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What is the difference between "you can go first" and "you go first"?

If me and a friend of mine for an example ask the teacher a question at the same time which one should I use

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    By default, You go first is an [imperative] instruction / order (you must or should go first), whereas by default, You can go first grants permission (you can do this if you want to, but you don't have to). But in practice those meanings may in fact be reversed in any given context (they're just likely differences, not absolutely fixed by the specific phrasing). The idiomatic standard After you can carry either implication equally well. – FumbleFingers Reinstate Monica Mar 18 at 15:47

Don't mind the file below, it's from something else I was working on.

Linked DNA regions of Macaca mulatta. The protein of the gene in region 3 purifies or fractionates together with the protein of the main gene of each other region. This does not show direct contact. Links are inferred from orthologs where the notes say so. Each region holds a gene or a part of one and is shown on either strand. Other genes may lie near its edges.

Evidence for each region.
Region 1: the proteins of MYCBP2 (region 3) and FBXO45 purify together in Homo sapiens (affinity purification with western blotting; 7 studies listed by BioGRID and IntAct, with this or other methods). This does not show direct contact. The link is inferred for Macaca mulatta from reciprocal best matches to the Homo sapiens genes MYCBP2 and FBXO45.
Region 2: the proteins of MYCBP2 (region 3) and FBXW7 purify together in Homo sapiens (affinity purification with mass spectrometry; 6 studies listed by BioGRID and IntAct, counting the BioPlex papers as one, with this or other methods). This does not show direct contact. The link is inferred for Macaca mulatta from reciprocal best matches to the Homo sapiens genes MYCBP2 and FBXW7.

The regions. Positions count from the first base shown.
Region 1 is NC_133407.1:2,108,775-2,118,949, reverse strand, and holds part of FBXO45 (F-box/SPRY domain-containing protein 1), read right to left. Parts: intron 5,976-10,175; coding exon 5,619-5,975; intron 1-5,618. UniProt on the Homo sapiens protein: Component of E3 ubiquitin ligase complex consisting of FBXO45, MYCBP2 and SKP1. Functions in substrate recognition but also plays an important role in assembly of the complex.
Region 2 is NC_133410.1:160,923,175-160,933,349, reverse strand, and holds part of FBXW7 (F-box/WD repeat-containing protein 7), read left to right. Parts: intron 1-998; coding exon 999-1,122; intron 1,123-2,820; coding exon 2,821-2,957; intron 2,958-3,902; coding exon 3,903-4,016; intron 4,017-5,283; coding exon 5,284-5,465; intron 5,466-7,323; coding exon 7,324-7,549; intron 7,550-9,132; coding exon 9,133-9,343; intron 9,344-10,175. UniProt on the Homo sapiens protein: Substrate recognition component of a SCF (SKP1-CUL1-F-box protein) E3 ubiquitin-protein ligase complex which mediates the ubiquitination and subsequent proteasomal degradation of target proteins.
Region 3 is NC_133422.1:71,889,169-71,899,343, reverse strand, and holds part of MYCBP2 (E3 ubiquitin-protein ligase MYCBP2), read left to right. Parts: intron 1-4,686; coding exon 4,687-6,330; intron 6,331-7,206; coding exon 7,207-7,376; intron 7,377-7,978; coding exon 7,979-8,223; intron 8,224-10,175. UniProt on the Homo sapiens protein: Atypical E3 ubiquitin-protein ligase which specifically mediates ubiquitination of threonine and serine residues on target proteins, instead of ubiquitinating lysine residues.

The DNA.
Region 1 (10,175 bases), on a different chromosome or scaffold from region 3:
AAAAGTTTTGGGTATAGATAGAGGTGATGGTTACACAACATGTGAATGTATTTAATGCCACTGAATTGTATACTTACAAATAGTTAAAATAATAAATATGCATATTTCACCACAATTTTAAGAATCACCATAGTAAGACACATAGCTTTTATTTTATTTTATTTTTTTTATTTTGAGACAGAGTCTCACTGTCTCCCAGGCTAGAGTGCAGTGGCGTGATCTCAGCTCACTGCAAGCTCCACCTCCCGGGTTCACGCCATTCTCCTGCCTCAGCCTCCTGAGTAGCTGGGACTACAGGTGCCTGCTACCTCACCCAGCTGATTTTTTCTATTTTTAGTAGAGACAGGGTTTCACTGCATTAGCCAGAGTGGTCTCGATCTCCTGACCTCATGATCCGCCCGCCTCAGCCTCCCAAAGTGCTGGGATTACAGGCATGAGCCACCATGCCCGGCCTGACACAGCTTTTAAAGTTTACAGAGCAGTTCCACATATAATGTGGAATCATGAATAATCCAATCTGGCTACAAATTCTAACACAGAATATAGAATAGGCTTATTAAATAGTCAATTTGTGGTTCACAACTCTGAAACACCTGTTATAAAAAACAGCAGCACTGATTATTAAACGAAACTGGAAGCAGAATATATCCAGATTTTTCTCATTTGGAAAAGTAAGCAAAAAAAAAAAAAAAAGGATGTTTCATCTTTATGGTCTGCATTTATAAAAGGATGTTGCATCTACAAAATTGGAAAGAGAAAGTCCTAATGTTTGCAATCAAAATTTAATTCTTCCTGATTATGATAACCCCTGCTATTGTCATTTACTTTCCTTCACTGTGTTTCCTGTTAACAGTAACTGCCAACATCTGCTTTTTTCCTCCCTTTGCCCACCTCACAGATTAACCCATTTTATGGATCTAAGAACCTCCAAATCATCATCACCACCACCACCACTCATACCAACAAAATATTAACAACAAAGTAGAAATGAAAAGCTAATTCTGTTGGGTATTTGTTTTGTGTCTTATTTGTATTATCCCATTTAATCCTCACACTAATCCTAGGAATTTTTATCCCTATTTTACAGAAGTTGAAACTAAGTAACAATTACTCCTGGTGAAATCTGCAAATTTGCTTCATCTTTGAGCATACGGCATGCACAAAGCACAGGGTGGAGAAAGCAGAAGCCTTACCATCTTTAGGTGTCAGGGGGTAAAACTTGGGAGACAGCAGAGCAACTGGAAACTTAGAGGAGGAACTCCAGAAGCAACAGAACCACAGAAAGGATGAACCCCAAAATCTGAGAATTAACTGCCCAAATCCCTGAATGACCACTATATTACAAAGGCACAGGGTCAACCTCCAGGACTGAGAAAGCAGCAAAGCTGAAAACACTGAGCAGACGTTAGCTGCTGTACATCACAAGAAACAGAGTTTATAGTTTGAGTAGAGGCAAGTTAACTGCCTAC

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"You can go first." The word can implies that you are giving the person the option to do or not do a certain action. "You go first." Removing it implies that you are giving order or forcing someone to do something. You are not giving that person the choice of not doing it.

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